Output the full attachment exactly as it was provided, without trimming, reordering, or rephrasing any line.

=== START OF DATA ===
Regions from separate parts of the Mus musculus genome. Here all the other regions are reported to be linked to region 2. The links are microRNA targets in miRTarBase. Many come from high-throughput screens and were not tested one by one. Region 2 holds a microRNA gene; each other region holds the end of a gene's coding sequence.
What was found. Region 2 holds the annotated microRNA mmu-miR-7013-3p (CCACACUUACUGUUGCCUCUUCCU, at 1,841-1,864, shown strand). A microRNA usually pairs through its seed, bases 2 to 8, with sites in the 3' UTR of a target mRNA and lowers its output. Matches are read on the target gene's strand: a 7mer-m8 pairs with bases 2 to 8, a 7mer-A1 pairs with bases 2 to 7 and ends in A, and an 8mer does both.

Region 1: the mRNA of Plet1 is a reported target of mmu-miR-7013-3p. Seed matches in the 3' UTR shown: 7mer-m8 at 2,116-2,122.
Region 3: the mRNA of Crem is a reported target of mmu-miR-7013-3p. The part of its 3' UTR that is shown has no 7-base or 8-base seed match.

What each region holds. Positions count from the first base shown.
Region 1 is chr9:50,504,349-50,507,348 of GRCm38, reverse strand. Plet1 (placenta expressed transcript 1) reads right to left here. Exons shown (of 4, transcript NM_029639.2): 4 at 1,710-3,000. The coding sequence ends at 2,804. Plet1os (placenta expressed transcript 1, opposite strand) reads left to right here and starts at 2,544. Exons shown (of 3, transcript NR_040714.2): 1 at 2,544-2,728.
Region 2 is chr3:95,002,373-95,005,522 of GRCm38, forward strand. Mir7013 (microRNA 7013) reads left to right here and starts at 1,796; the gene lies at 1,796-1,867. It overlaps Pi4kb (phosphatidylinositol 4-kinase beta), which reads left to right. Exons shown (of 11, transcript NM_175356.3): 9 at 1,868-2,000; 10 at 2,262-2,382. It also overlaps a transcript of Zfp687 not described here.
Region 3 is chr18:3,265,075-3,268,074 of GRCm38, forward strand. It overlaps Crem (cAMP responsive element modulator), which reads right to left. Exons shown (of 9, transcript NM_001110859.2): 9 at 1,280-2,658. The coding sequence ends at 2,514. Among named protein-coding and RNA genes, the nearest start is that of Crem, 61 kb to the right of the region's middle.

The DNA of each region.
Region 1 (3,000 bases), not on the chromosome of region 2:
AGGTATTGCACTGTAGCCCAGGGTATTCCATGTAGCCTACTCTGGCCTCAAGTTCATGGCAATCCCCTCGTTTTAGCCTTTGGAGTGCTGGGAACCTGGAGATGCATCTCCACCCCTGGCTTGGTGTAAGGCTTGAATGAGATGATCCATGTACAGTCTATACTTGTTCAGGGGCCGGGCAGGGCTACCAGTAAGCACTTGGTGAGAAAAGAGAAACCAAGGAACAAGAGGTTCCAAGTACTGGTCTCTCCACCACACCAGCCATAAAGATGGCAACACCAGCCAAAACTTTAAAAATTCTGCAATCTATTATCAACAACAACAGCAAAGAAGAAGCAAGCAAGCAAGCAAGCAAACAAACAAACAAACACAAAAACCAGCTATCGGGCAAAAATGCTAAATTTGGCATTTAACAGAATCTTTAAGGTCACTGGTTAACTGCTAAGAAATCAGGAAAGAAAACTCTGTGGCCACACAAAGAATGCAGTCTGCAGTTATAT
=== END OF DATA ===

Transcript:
Regions from separate parts of the Mus musculus genome. Here all the other regions are reported to be linked to region 2. The links are microRNA targets in miRTarBase. Many come from high-throughput screens and were not tested one by one. Region 2 holds a microRNA gene; each other region holds the end of a gene's coding sequence.
What was found. Region 2 holds the annotated microRNA mmu-miR-7013-3p (CCACACUUACUGUUGCCUCUUCCU, at 1,841-1,864, shown strand). A microRNA usually pairs through its seed, bases 2 to 8, with sites in the 3' UTR of a target mRNA and lowers its output. Matches are read on the target gene's strand: a 7mer-m8 pairs with bases 2 to 8, a 7mer-A1 pairs with bases 2 to 7 and ends in A, and an 8mer does both.

Region 1: the mRNA of Plet1 is a reported target of mmu-miR-7013-3p. Seed matches in the 3' UTR shown: 7mer-m8 at 2,116-2,122.
Region 3: the mRNA of Crem is a reported target of mmu-miR-7013-3p. The part of its 3' UTR that is shown has no 7-base or 8-base seed match.

What each region holds. Positions count from the first base shown.
Region 1 is chr9:50,504,349-50,507,348 of GRCm38, reverse strand. Plet1 (placenta expressed transcript 1) reads right to left here. Exons shown (of 4, transcript NM_029639.2): 4 at 1,710-3,000. The coding sequence ends at 2,804. Plet1os (placenta expressed transcript 1, opposite strand) reads left to right here and starts at 2,544. Exons shown (of 3, transcript NR_040714.2): 1 at 2,544-2,728.
Region 2 is chr3:95,002,373-95,005,522 of GRCm38, forward strand. Mir7013 (microRNA 7013) reads left to right here and starts at 1,796; the gene lies at 1,796-1,867. It overlaps Pi4kb (phosphatidylinositol 4-kinase beta), which reads left to right. Exons shown (of 11, transcript NM_175356.3): 9 at 1,868-2,000; 10 at 2,262-2,382. It also overlaps a transcript of Zfp687 not described here.
Region 3 is chr18:3,265,075-3,268,074 of GRCm38, forward strand. It overlaps Crem (cAMP responsive element modulator), which reads right to left. Exons shown (of 9, transcript NM_001110859.2): 9 at 1,280-2,658. The coding sequence ends at 2,514. Among named protein-coding and RNA genes, the nearest start is that of Crem, 61 kb to the right of the region's middle.

The DNA of each region.
Region 1 (3,000 bases), not on the chromosome of region 2:
AGGTATTGCACTGTAGCCCAGGGTATTCCATGTAGCCTACTCTGGCCTCAAGTTCATGGCAATCCCCTCGTTTTAGCCTTTGGAGTGCTGGGAACCTGGAGATGCATCTCCACCCCTGGCTTGGTGTAAGGCTTGAATGAGATGATCCATGTACAGTCTATACTTGTTCAGGGGCCGGGCAGGGCTACCAGTAAGCACTTGGTGAGAAAAGAGAAACCAAGGAACAAGAGGTTCCAAGTACTGGTCTCTCCACCACACCAGCCATAAAGATGGCAACACCAGCCAAAACTTTAAAAATTCTGCAATCTATTATCAACAACAACAGCAAAGAAGAAGCAAGCAAGCAAGCAAGCAAACAAACAAACAAACACAAAAACCAGCTATCGGGCAAAAATGCTAAATTTGGCATTTAACAGAATCTTTAAGGTCACTGGTTAACTGCTAAGAAATCAGGAAAGAAAACTCTGTGGCCACACAAAGAATGCAGTCTGCAGTTATAT